Tini Owens has been ordered to stay married to her husband Hugh. The Supreme Court unanimously, although ‘with reluctance,’ ruled that she cannot have a divorce just because she is unhappy. Hugh Owens is contesting his wife’s petition and under British law this means the only way a divorce can be granted is after five years separation; unless it can be proved the marriage has irretrievably broken down because of adultery, unreasonable behaviour, or desertion. Making your wife unhappy is apparently not unreasonable.
The Supreme Court, and the lower courts through which this sorry tale has gradually wound its way, adopted the Ponitus Pilate defence: they only apply the law they don’t make it – that’s Parliament’s job.
Over in Westminster, the Ministry of Justice said: “The current system of divorce creates unnecessary antagonism in an already difficult situation.”
This caused a fair amount of panic that the country might be heading for divorce ‘on demand.’ Much like abortion ‘on demand’ this is absolutely beyond the pale in some quarters. Heaven forfend that women’s needs should be met, that their requests should be granted, guilt free, blame free, no fuss. Whatever next.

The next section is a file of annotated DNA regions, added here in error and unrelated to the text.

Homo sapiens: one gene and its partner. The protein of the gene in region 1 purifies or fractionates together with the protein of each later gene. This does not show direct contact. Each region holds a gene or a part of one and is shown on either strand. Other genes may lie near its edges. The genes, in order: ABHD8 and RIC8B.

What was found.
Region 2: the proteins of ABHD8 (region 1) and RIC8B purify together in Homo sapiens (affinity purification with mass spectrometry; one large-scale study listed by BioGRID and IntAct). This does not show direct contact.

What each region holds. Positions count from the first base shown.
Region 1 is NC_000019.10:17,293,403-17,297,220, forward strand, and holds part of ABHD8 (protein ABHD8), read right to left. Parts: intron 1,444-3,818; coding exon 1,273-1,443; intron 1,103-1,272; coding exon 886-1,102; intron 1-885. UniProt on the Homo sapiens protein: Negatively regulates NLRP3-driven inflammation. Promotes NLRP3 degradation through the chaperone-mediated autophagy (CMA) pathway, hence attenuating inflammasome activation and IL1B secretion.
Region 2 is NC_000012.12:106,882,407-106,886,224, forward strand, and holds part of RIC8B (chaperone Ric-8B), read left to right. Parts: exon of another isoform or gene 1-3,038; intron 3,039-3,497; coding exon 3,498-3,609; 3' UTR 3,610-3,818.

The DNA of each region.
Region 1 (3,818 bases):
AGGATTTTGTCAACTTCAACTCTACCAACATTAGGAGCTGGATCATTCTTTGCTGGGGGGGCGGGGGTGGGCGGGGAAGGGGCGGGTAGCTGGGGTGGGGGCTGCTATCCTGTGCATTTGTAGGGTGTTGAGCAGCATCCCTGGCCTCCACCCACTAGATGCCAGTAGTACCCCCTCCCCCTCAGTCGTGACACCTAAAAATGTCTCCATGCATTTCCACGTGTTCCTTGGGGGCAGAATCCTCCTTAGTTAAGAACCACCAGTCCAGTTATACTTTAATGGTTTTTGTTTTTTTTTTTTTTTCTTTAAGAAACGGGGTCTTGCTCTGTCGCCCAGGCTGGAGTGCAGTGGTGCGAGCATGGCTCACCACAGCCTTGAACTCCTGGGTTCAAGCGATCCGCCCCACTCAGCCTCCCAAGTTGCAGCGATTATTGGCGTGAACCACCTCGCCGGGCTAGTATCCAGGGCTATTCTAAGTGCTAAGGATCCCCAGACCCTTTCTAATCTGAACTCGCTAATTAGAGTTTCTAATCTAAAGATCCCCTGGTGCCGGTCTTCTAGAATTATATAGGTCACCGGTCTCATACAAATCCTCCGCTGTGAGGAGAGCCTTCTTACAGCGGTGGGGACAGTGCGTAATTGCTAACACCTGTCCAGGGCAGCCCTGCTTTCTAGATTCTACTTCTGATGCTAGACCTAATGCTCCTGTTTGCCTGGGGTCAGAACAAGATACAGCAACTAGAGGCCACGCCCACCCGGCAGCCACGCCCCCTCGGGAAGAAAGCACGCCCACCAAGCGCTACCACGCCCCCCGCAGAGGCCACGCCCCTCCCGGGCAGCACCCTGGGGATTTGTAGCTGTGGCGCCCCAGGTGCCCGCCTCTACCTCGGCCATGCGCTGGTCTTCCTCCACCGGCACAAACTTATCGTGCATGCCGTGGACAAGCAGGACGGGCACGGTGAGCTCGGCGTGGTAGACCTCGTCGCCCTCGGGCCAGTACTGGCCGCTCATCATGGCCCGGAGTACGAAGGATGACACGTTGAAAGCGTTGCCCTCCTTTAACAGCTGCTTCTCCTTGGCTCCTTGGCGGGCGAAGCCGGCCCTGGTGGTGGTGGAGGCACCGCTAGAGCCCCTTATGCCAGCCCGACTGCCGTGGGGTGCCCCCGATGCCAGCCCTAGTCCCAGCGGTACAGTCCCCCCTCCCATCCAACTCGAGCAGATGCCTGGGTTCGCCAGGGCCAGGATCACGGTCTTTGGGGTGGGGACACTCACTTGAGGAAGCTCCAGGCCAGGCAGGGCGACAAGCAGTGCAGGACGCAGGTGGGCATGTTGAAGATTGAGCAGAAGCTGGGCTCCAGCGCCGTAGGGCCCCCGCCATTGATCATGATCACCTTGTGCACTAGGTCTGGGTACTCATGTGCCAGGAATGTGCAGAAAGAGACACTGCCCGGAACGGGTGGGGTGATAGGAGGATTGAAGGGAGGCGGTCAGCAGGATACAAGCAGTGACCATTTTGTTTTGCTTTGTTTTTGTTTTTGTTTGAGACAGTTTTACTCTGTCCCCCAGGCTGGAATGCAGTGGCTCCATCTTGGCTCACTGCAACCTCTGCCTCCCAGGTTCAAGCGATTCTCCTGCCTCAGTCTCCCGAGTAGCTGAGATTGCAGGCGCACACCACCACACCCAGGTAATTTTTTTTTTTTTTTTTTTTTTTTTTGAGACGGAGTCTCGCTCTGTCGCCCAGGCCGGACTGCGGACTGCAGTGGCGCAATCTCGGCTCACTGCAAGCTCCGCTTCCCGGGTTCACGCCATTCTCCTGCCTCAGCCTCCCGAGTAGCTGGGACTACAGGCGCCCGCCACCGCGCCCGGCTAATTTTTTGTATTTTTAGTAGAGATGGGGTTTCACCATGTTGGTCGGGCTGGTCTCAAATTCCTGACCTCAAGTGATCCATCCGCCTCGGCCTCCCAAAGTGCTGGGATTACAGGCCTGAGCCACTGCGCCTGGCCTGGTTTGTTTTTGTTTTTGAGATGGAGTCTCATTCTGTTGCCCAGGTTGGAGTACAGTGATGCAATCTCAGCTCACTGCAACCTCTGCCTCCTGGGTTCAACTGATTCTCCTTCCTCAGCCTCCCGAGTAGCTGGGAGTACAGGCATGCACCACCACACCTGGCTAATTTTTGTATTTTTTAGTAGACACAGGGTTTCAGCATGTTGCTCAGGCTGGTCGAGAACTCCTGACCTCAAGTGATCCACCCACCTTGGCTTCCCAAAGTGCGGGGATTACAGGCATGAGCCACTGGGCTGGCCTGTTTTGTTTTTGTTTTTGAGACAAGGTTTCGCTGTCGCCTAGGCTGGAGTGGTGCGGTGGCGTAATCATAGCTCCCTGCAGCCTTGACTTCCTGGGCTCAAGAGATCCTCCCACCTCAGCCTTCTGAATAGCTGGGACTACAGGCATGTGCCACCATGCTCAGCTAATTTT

Meanwhile, tennis star Serena Williams said she’d been ‘randomly’ drug tested five times this year – while some of her competitors had yet to be asked for a single sample. ‘Discrimination? I think so’ was her conclusion. She could be right.
But given the number of athletes who over the years have, unfortunately, accidentally, overslept, not heard the doorbell, or been ‘out’ when the inspectors called, who can blame them for taking the odd shortcut to meet their targets? They probably thought: ‘She’s got a baby for God’s sake: she’ll be in, and she’ll be up.’